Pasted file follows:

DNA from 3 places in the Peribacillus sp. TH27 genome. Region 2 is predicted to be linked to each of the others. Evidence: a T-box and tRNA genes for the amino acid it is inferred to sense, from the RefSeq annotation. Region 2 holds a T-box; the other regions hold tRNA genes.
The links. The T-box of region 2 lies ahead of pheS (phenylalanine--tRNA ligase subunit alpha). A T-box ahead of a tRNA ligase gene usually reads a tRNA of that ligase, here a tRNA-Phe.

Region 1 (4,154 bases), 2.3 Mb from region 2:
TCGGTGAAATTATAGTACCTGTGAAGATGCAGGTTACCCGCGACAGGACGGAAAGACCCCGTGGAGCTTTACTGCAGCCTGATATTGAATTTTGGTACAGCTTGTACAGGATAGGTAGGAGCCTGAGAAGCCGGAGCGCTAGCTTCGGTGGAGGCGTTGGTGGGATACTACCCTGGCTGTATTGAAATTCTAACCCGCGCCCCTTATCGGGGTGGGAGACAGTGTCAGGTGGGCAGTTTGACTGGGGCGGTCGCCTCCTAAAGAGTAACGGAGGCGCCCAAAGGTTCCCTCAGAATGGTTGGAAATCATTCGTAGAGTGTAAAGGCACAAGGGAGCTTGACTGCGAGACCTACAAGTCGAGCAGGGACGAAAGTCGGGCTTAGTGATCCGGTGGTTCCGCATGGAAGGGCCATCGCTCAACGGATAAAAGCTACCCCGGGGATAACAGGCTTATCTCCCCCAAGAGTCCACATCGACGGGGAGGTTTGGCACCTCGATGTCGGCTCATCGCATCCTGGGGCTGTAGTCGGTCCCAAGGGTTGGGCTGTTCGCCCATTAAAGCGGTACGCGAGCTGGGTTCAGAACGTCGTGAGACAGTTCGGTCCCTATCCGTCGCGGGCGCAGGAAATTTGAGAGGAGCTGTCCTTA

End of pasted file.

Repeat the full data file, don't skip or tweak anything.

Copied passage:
DNA from 3 places in the Peribacillus sp. TH27 genome. Region 2 is predicted to be linked to each of the others. Evidence: a T-box and tRNA genes for the amino acid it is inferred to sense, from the RefSeq annotation. Region 2 holds a T-box; the other regions hold tRNA genes.
The links. The T-box of region 2 lies ahead of pheS (phenylalanine--tRNA ligase subunit alpha). A T-box ahead of a tRNA ligase gene usually reads a tRNA of that ligase, here a tRNA-Phe.

Region 1 (4,154 bases), 2.3 Mb from region 2:
TCGGTGAAATTATAGTACCTGTGAAGATGCAGGTTACCCGCGACAGGACGGAAAGACCCCGTGGAGCTTTACTGCAGCCTGATATTGAATTTTGGTACAGCTTGTACAGGATAGGTAGGAGCCTGAGAAGCCGGAGCGCTAGCTTCGGTGGAGGCGTTGGTGGGATACTACCCTGGCTGTATTGAAATTCTAACCCGCGCCCCTTATCGGGGTGGGAGACAGTGTCAGGTGGGCAGTTTGACTGGGGCGGTCGCCTCCTAAAGAGTAACGGAGGCGCCCAAAGGTTCCCTCAGAATGGTTGGAAATCATTCGTAGAGTGTAAAGGCACAAGGGAGCTTGACTGCGAGACCTACAAGTCGAGCAGGGACGAAAGTCGGGCTTAGTGATCCGGTGGTTCCGCATGGAAGGGCCATCGCTCAACGGATAAAAGCTACCCCGGGGATAACAGGCTTATCTCCCCCAAGAGTCCACATCGACGGGGAGGTTTGGCACCTCGATGTCGGCTCATCGCATCCTGGGGCTGTAGTCGGTCCCAAGGGTTGGGCTGTTCGCCCATTAAAGCGGTACGCGAGCTGGGTTCAGAACGTCGTGAGACAGTTCGGTCCCTATCCGTCGCGGGCGCAGGAAATTTGAGAGGAGCTGTCCTTA